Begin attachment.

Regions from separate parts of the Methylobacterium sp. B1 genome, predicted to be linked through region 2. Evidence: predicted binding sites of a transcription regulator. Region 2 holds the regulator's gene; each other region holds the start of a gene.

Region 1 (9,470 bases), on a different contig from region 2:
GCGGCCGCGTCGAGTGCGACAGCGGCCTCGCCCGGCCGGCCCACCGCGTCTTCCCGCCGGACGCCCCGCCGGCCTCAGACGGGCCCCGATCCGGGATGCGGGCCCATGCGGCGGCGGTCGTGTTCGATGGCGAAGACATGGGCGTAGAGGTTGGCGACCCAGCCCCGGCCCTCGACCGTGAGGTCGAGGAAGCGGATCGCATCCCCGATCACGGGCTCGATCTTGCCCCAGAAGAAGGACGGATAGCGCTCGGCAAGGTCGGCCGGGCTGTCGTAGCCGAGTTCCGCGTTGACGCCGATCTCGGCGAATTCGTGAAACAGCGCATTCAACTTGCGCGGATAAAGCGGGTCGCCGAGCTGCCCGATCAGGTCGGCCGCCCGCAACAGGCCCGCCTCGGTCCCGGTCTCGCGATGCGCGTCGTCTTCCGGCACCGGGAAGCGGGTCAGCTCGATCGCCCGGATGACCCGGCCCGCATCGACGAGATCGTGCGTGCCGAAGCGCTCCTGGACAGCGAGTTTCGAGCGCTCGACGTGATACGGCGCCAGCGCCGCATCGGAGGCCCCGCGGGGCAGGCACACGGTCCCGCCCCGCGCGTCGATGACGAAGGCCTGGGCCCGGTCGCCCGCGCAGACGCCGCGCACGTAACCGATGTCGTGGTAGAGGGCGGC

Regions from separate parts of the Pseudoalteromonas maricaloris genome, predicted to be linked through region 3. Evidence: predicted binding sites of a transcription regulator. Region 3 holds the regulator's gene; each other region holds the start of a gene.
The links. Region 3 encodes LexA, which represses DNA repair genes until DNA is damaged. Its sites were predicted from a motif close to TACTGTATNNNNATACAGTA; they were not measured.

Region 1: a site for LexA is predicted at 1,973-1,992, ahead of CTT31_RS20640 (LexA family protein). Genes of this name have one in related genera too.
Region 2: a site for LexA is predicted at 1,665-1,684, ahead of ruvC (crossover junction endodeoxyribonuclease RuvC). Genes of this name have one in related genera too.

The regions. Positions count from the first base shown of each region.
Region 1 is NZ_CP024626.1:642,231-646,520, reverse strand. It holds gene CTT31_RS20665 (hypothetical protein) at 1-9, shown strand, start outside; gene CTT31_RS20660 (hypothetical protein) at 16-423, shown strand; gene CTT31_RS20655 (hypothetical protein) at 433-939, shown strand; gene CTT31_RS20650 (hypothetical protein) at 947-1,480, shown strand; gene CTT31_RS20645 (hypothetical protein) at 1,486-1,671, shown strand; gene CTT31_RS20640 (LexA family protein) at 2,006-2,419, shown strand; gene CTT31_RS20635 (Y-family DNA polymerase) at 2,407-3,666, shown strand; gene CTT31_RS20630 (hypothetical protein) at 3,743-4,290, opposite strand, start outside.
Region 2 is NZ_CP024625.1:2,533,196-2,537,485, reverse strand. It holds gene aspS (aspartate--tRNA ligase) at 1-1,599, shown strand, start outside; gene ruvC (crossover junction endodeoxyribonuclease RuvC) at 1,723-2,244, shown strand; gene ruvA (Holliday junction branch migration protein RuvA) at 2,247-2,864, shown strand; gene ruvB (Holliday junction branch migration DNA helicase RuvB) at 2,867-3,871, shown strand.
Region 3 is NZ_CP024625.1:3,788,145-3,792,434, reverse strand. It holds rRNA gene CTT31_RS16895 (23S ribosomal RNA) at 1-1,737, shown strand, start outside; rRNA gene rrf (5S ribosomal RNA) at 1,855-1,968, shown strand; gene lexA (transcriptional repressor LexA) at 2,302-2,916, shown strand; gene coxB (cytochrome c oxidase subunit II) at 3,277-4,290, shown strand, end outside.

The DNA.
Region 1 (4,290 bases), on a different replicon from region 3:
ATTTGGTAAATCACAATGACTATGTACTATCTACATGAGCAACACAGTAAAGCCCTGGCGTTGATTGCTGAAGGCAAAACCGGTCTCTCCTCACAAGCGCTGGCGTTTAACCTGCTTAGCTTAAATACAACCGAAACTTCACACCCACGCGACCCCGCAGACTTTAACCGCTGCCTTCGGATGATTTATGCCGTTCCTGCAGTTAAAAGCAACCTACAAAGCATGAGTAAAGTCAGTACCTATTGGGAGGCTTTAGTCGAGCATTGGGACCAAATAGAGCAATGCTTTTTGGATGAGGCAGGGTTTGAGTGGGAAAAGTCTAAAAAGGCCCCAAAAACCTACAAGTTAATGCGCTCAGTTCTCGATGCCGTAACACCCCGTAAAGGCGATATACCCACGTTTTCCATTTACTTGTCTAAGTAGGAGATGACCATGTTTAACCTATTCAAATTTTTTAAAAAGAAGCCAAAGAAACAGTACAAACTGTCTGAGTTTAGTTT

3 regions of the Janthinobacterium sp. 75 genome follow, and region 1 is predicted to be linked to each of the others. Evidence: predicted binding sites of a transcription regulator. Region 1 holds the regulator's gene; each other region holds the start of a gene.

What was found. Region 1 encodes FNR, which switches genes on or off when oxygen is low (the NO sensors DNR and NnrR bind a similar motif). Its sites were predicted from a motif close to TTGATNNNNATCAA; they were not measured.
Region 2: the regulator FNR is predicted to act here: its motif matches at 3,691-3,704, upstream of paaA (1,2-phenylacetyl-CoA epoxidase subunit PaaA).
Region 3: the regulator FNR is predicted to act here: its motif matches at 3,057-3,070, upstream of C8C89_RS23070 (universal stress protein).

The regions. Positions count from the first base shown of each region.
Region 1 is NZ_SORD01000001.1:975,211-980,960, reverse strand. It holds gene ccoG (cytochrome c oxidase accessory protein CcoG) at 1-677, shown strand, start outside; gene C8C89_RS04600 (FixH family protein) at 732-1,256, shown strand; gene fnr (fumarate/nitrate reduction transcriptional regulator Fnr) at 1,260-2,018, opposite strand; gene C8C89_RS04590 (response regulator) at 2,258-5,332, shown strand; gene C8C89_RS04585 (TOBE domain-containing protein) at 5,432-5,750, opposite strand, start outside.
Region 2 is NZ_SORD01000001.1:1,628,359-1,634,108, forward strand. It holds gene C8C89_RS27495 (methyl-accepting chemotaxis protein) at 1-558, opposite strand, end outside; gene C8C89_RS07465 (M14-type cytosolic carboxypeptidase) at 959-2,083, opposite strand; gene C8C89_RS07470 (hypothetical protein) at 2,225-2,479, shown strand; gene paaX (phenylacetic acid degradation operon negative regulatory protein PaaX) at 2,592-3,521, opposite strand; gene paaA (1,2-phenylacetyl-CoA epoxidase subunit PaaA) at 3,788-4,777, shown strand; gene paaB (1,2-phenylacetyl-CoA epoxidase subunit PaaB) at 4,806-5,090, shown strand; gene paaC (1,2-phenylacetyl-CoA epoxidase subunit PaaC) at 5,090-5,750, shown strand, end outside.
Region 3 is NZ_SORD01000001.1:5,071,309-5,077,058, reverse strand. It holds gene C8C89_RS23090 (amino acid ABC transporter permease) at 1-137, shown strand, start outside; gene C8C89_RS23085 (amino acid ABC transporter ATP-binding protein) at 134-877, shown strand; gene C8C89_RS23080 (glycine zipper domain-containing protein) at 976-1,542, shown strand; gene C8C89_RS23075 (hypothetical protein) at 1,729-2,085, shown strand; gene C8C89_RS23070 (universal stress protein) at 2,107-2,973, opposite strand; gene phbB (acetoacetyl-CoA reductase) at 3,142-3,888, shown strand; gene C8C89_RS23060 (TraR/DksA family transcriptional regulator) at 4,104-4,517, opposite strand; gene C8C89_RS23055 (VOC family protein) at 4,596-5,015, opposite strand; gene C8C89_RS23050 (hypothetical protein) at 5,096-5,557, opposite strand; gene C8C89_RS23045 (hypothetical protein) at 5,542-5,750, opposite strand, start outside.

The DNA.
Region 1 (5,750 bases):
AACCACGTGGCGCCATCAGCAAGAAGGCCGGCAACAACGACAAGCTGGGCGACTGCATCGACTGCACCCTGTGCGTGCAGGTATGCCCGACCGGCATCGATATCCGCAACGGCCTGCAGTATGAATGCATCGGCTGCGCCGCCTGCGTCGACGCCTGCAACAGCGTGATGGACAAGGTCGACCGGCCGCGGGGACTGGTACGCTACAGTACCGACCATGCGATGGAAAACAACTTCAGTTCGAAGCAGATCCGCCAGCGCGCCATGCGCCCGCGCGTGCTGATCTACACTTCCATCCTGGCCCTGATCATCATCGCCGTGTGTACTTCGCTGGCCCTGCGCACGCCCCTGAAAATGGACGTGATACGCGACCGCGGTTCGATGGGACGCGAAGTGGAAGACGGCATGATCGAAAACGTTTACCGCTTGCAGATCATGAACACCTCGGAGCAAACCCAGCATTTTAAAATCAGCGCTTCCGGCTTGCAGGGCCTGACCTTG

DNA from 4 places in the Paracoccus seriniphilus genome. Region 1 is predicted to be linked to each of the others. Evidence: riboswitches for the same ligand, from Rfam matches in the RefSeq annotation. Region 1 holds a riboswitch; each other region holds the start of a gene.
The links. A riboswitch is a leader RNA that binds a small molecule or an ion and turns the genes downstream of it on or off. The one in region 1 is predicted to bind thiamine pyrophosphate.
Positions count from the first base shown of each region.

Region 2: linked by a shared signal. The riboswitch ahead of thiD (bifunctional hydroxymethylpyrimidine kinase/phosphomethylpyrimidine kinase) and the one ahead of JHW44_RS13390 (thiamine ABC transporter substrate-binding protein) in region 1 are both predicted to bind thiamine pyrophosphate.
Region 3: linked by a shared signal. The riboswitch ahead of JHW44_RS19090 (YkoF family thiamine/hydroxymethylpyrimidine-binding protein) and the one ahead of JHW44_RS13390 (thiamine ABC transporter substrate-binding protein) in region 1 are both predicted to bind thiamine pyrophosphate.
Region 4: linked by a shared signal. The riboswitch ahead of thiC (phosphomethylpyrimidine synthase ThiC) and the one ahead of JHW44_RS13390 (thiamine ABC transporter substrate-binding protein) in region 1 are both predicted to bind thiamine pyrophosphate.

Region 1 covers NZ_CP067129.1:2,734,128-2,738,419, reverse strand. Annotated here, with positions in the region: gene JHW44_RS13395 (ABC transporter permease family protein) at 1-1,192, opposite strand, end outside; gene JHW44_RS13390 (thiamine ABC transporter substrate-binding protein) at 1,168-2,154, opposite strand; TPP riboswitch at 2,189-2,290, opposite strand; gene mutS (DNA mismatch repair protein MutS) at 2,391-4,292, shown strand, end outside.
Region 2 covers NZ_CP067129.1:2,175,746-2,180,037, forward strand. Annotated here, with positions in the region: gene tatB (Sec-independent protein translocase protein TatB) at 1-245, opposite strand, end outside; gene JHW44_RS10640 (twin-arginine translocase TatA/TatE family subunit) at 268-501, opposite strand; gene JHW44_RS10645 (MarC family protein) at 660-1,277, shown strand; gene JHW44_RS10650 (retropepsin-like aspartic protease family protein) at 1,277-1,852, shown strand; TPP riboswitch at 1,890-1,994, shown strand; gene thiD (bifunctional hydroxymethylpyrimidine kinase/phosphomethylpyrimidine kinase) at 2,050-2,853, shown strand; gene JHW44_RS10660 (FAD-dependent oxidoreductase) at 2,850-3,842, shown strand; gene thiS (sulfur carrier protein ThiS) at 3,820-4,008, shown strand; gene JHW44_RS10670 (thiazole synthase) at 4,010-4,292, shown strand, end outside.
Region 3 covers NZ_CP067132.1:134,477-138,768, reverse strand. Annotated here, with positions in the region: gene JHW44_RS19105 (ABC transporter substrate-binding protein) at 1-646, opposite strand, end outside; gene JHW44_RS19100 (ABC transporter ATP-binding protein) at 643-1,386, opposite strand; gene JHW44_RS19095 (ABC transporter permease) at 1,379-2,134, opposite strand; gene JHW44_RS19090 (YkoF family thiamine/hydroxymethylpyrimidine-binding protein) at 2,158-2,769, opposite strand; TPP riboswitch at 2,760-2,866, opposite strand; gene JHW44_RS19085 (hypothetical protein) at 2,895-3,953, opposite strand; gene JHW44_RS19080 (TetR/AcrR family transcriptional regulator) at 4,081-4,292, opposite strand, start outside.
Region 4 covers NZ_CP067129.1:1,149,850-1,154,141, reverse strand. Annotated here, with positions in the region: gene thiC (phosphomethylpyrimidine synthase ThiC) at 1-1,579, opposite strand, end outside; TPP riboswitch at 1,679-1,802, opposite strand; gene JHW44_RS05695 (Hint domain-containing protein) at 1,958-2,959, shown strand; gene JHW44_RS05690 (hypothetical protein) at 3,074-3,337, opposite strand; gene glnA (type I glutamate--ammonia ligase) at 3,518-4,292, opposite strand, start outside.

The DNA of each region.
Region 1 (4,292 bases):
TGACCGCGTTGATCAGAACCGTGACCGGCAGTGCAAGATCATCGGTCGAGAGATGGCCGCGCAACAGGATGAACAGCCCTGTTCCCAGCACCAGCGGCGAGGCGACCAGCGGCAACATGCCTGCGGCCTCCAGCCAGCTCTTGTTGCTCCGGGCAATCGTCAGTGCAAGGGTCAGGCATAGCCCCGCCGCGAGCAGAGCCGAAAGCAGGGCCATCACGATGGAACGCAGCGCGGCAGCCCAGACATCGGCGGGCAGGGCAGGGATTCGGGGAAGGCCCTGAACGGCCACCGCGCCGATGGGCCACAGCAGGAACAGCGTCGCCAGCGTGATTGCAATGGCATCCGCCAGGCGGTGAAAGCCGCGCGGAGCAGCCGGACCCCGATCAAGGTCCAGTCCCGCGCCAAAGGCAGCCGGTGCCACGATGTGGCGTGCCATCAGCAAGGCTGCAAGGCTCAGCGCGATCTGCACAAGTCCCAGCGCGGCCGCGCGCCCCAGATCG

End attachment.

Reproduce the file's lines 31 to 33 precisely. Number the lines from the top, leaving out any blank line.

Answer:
Region 4: linked by a shared signal. The riboswitch ahead of thiC (phosphomethylpyrimidine synthase ThiC) and the one ahead of JHW44_RS13390 (thiamine ABC transporter substrate-binding protein) in region 1 are both predicted to bind thiamine pyrophosphate.

Region 1 covers NZ_CP067129.1:2,734,128-2,738,419, reverse strand. Annotated here, with positions in the region: gene JHW44_RS13395 (ABC transporter permease family protein) at 1-1,192, opposite strand, end outside; gene JHW44_RS13390 (thiamine ABC transporter substrate-binding protein) at 1,168-2,154, opposite strand; TPP riboswitch at 2,189-2,290, opposite strand; gene mutS (DNA mismatch repair protein MutS) at 2,391-4,292, shown strand, end outside.
Region 2 covers NZ_CP067129.1:2,175,746-2,180,037, forward strand. Annotated here, with positions in the region: gene tatB (Sec-independent protein translocase protein TatB) at 1-245, opposite strand, end outside; gene JHW44_RS10640 (twin-arginine translocase TatA/TatE family subunit) at 268-501, opposite strand; gene JHW44_RS10645 (MarC family protein) at 660-1,277, shown strand; gene JHW44_RS10650 (retropepsin-like aspartic protease family protein) at 1,277-1,852, shown strand; TPP riboswitch at 1,890-1,994, shown strand; gene thiD (bifunctional hydroxymethylpyrimidine kinase/phosphomethylpyrimidine kinase) at 2,050-2,853, shown strand; gene JHW44_RS10660 (FAD-dependent oxidoreductase) at 2,850-3,842, shown strand; gene thiS (sulfur carrier protein ThiS) at 3,820-4,008, shown strand; gene JHW44_RS10670 (thiazole synthase) at 4,010-4,292, shown strand, end outside.